Whistleblowers made a record number of reports to the U.K. regulator about "nonfinancial misconduct" at regulated firms including sexual harassment and bullying in 2018, a senior Financial Conduct Authority executive said.
"Over the last 12 months, we have seen a noticeable upturn in reports which concern issues like discrimination and sexual harassment in financial services. Our message to firms is clear: nonfinancial misconduct is misconduct, plain and simple," Christopher Woolard, executive director of strategy and competition at the FCA said in a Dec. 19 speech.
After Megan Butler, executive director of supervision for wholesale and specialist investment at the FCA, spoke out in May about nonfinancial misconduct, including sexual harassment, the regulator has seen its highest-ever number of disclosures from whistleblowers, Woolard said. These include issues around gender, racism, physical bullying and homophobia.
The FCA's whistleblowing team received 20 reports of nonfinancial misconduct in 2017, but in 2018 it has received 64 to date, Woolard said, adding that he suspected that the FCA had "only scratched the surface."
A number of financial services firms are responding to #MeToo in a way that promotes division between genders rather than inclusion, Woolard warned. "We are seeing some firms take what they would regard as a zero-risk approach in response to #MeToo, which, rather than having the intended effect of making women safer in the workplace, I fear may see the re-emergence of cozy boys' clubs and men-only networks. That misses the point."
"In 2018, we might hope that all colleagues in a firm could be treated with respect by leaders as a matter of basic character. As the regulator, we will certainly expect so," he added.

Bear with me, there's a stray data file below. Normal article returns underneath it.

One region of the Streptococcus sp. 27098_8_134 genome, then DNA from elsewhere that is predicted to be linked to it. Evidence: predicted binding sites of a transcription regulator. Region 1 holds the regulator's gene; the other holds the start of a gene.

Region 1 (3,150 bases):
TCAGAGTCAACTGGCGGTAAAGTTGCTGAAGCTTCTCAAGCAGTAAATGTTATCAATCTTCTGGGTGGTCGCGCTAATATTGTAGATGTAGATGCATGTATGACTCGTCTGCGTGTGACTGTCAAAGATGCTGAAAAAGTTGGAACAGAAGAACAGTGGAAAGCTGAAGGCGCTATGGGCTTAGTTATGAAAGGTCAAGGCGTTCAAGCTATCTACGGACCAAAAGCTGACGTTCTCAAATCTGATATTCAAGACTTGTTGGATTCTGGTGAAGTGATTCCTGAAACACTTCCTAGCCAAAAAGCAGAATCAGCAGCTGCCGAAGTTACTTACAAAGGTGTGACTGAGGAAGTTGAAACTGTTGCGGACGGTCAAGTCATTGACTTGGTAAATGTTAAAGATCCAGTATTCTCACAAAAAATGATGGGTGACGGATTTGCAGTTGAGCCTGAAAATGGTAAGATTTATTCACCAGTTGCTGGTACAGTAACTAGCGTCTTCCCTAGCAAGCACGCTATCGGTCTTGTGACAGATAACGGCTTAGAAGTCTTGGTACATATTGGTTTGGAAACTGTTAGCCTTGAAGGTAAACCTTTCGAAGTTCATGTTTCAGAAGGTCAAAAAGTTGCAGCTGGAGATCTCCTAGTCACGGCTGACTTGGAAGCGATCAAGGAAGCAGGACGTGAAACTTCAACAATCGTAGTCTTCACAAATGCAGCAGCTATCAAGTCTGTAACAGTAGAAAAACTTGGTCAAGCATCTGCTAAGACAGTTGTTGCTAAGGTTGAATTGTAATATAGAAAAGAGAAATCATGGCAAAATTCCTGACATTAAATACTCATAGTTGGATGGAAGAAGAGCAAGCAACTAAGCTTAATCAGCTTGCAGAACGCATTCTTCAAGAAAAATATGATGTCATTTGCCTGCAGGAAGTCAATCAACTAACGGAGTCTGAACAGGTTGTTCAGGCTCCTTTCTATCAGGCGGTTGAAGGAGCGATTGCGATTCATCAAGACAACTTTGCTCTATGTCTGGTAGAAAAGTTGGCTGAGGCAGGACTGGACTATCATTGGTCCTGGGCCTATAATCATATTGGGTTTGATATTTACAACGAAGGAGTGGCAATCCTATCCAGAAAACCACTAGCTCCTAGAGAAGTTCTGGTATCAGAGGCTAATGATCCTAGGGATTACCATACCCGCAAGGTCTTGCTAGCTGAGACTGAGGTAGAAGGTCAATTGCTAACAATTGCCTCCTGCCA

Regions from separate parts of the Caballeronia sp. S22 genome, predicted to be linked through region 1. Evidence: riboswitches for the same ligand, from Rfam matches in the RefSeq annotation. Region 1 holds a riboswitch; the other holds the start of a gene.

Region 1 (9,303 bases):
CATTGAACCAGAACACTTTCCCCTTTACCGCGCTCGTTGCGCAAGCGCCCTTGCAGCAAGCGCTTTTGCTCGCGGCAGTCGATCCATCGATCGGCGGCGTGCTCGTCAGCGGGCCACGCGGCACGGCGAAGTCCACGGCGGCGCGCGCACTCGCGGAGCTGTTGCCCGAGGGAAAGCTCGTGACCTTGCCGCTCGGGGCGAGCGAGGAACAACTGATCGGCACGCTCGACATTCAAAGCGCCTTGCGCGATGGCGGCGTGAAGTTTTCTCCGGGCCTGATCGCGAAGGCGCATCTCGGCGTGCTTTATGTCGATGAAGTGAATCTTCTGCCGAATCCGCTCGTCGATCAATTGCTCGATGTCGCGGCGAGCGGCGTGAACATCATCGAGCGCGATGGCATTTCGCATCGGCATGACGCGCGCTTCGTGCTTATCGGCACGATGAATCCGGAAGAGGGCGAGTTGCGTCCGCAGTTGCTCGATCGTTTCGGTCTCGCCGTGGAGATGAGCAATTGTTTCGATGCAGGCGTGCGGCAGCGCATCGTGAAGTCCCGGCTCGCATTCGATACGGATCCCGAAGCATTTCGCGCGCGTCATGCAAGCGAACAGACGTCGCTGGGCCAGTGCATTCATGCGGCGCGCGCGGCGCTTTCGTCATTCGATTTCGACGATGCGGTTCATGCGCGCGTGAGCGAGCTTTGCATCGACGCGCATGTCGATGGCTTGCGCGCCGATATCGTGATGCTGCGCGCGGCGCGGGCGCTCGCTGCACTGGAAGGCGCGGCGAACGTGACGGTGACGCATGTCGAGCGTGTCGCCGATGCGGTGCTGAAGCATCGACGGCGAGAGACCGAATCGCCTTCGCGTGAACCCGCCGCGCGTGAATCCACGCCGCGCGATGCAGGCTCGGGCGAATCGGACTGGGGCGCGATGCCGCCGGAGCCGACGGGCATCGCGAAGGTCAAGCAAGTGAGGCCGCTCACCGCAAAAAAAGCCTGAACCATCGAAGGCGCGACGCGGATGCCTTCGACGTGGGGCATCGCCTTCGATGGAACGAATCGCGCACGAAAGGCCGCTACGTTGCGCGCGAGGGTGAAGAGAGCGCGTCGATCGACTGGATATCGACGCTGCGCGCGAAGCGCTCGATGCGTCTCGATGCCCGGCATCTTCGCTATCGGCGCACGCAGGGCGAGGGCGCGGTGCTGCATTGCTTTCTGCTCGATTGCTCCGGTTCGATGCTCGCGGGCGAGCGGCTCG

Diversity and inclusion is a "supervisory priority" for the U.K. regulator, and not just a matter of social justice, Woolard said. It is a "core part" of how the regulator assesses the culture of financial services firms, he added.
"Firms which foster an inclusive and diverse culture open themselves up to a wide range of perspectives. That means less fettered, more productive internal debate. Where a culture is open, risks are flagged, experiences are shared and decision-making is enhanced. But in a culture where colleagues are afraid to speak up, unethical behavior can gain a foothold," Woolard said.
The FCA may consider diversity and inclusion issues when assessing the "fitness and propriety" of senior managers, he added.
"In our judgment, the way a senior manager approaches issues around diversity may be relevant to our assessment of their competence and character," he said.
This is a message that the industry needs to hear, Woolard urged.
The FCA is an active participant in the Women in Finance initiativ, he added. This is an initiative launched in 2016 that asks financial services firms to commit to taking steps to support the advancement of women in senior roles and requires them to make an annual disclosure about their progress.